A pocket of stores along west 30th Street between 10th and 11th avenues, at the intersection of the second and third phases of the High Line, is suffering much like old Western towns that were bypassed by trains and interstates. “Business slowed down when people exited over at 34th Street,” said Molack Yosseph, who sells hot dogs and pretzels from under an orange “snap dog” umbrella five to six days a week at 30th Street. “It’s better over there than here.”
Phase three hooks around Hudson Yards’ 28-acre development, while phase two ended at about the 30th Street green-windowed elevator and stairs, and that boosted revenues for businesses along 30th Street. When phase three finished at 34th, revenues at 30th Street decreased, and development is still not over. At a recent meeting, High Line reps unveiled a previously unseen design for the Spur, the High Line’s spacious and elevated nub where phase two and phase three meet at 30th Street and 10th avenue.
“Like I say, they get this far and finish it out,” said Sammy Sanchez, manager at Hamptons Market Place, referring to the phase three extension. “It was 10 percent loss when they did that.” Sanchez’s cluttered store is tucked inside the OHM apartment building on the corner of 11th avenue and 30th Street. He has four and a half years left on the lease with Clinton Management, which had “no comment” in response to a request for information.
“But the High Line gave us another problem: the bathroom.” Sanchez stood behind the counter and pointed to the store’s bathroom, obscured by a ladder going up to a storage closet. He said that utility bills have spiked from $700 to $1,100. “People come in, hello, how are you? Bathroom. They don’t buy anything, but I’m not going to argue with the customer. Technology these days,” he said referring to the fear of a negative Yelp review.
Rent increases five percent each year for Hamptons and for the liquor store around the corner. There’s no cap, according to Kirit Kothari, manager of Wine, Spirits and Champagne. “Each year there’s a five percent increase. That’s it,” he said. The best-selling spirit in the store is wine, and tourist customers are rare compared to locals. Since the High Line’s completion to 34th Street, he has seen a 10 to 15 percent decrease as well. “I cannot say anything about the future of the business or about moving until six months before the lease ends. This will be a different area in five years. People will not recognize it, you know?”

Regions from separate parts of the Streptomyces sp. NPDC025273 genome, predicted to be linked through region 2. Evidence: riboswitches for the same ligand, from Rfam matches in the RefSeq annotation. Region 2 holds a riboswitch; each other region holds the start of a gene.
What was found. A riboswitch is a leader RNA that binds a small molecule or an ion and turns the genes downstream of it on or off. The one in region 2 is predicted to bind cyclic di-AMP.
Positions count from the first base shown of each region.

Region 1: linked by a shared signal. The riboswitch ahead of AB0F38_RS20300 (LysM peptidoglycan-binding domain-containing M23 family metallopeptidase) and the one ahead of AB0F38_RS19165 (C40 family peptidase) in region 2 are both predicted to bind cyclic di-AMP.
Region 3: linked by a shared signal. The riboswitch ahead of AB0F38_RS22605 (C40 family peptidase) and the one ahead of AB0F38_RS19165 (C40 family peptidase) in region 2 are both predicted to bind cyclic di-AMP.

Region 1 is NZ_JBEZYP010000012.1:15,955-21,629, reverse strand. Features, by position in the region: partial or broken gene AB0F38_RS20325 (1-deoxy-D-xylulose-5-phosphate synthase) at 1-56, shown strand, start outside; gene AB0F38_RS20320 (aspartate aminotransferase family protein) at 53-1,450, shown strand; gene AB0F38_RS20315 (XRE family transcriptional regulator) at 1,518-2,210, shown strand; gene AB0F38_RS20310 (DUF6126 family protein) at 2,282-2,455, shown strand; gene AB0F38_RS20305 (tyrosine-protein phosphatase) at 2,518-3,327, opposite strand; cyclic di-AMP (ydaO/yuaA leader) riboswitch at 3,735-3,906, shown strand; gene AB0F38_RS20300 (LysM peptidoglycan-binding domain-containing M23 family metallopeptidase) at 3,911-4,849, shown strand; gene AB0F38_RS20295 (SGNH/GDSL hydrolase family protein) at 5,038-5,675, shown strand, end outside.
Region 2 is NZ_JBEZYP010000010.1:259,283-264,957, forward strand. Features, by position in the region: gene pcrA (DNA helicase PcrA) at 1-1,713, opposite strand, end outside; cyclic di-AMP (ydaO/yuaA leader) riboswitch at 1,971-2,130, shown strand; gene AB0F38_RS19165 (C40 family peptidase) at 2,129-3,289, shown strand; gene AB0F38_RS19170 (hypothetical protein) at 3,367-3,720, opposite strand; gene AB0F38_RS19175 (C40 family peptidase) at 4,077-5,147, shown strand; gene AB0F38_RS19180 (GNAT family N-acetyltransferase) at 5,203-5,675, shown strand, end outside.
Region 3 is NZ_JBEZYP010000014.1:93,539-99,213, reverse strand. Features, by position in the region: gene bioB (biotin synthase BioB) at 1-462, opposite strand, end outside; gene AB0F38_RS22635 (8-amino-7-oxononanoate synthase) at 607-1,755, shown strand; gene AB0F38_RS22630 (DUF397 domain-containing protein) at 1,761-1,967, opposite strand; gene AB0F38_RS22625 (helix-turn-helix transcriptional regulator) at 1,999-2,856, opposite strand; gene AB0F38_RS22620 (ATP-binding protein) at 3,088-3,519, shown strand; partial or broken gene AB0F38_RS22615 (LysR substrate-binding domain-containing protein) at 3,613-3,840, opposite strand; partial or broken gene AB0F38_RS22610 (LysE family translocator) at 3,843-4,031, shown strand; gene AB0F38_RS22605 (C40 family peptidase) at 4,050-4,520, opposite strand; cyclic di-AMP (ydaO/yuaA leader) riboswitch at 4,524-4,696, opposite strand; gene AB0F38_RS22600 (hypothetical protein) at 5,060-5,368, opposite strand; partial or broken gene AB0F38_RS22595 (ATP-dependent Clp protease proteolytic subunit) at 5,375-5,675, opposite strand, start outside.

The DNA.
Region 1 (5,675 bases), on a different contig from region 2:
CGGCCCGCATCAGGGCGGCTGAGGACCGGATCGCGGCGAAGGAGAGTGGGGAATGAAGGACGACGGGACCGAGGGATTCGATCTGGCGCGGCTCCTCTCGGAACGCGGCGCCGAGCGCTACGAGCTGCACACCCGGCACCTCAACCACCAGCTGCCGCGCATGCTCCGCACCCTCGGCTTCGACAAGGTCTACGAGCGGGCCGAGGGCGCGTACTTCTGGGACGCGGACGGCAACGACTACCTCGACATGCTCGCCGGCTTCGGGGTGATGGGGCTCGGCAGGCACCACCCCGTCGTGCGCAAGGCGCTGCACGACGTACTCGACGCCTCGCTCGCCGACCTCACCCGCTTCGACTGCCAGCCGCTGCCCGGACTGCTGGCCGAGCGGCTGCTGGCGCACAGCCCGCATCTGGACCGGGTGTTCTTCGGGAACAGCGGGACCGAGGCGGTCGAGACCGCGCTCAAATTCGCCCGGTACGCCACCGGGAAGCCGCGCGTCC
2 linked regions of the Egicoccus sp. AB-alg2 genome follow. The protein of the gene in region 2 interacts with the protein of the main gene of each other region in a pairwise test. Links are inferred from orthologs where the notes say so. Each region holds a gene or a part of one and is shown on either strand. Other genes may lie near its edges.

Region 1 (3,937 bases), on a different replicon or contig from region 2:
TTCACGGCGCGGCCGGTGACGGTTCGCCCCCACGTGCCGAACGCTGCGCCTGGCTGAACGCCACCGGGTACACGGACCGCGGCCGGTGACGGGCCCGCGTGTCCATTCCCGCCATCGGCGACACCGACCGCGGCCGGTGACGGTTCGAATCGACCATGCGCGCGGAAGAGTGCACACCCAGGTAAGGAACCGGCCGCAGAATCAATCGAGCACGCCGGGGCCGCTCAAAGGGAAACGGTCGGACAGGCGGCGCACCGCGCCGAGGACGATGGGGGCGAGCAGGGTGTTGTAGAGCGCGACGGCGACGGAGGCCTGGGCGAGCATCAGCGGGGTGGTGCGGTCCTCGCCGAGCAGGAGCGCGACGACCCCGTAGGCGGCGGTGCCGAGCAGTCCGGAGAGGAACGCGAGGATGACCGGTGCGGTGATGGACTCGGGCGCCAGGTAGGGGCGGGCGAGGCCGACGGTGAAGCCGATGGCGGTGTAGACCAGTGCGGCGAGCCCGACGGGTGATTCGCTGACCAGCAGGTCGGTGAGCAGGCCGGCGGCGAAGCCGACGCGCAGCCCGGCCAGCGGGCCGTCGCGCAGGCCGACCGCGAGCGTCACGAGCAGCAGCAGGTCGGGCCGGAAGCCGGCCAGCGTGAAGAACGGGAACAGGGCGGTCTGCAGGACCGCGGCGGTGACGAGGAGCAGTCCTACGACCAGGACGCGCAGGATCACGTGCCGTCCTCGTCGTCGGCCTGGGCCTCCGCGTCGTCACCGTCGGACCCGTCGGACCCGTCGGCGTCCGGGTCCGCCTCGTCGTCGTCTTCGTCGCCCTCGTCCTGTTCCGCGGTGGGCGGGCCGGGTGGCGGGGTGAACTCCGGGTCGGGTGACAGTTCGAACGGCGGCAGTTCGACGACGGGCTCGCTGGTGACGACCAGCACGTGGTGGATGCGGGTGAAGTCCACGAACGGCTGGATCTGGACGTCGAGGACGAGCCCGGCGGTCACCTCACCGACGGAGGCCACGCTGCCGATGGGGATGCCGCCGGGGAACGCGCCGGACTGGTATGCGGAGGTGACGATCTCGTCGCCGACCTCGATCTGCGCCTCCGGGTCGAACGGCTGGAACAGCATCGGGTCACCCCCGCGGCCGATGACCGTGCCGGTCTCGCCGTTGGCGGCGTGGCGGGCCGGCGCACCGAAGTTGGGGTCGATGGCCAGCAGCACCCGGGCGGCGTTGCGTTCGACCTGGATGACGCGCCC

The almost-completed 10 Hudson Yards Tower looms overhead. It’s the 52-story future home of Retail Coach Inc., the North American Headquarters of L’Oreal USA and SAP, who move in this March, and the first of many developments in the $20 billion Hudson Yards operation led by Real Estate Recovery Fund and Oxford Properties Group. Construction engulfs the blocks from 30th and 34th Street and spills out its walled-in areas to the street. Across 11th avenue a big red Pedowitz truck backs a trailer into the 30th Street Gate 2 while mechanics at Mike’s Auto Service move a customer’s Subaru out of the way of the heavy hauler’s path.
“The High Line is not doing any damage but the construction is slowing us down,” said Ben Fall, a body mechanic at Mike’s. which has been there for about eight years. “If they can’t come around here this way, they have to go around again,” he circled his finger in the air. “Construction is messing with our time, there’s nothing we can do about it.” Mike’s Auto is one of the last auto-repair shops in the district. Shops like the Tire Shop, Poppy’s, Bear Auto and Brownfeld Auto Service are no more. “We’re $95 whereas dealerships charge $150,” said part-time manager Evens Anozine. “Because parking is different now, we have to get in, get out. We provide quality service and good turnaround. Most of the others got bought out so they can build high rises.” And this is true of Revolution Rickshaws, a trike or pedicab delivery service, that for seven years inhabited a 3500-square-foot Kelly green office on Dyer avenue between 30th and 31 streets off 10th avenue.
“My impression is that folks want to tear down and more aggressively monetize a site,” said Gregg Zuman, owner of Revolution Rickshaws. His landlord sold to Arisa Realty Co., which intends to build a 35-story hotel. “Everyone in industrial work or anybody who’s trying to provide an industrial service like repair shops, the horse carriage guys, there’s just nowhere to go anymore, at least not on the street. Everyone’s leaving, unless you bought the place, and even if you bought it, you get an insanely high offer.” Zuman downsized staff and relocated to Gotham Mini Storage at 39th Street and 10th Avenue and moved some equipment upstate. It’s a micro-work space for maintenance. The rickshaws are kept at garage spaces and carparks about 10 blocks from the ministorage.
He’s not certain whether the High Line affected business. Most customers discovered the store by driving by it into the Lincoln Tunnel. “We were certainly generating revenue but our business is very up and down. Sales were around $400,000. We could’ve built a lot out of that place but we had to move.
“It’s all about quote unquote luxury housing. People are talking about green this, sustainable that, but they’re getting rid of the local semi-industrial economy,” he said. “A diverse economy would retain an industrial economy within itself. Now you’re supposed to go to New Jersey or Queens if you want to operate a small business for a small community. It’s the antithesis of resiliency.”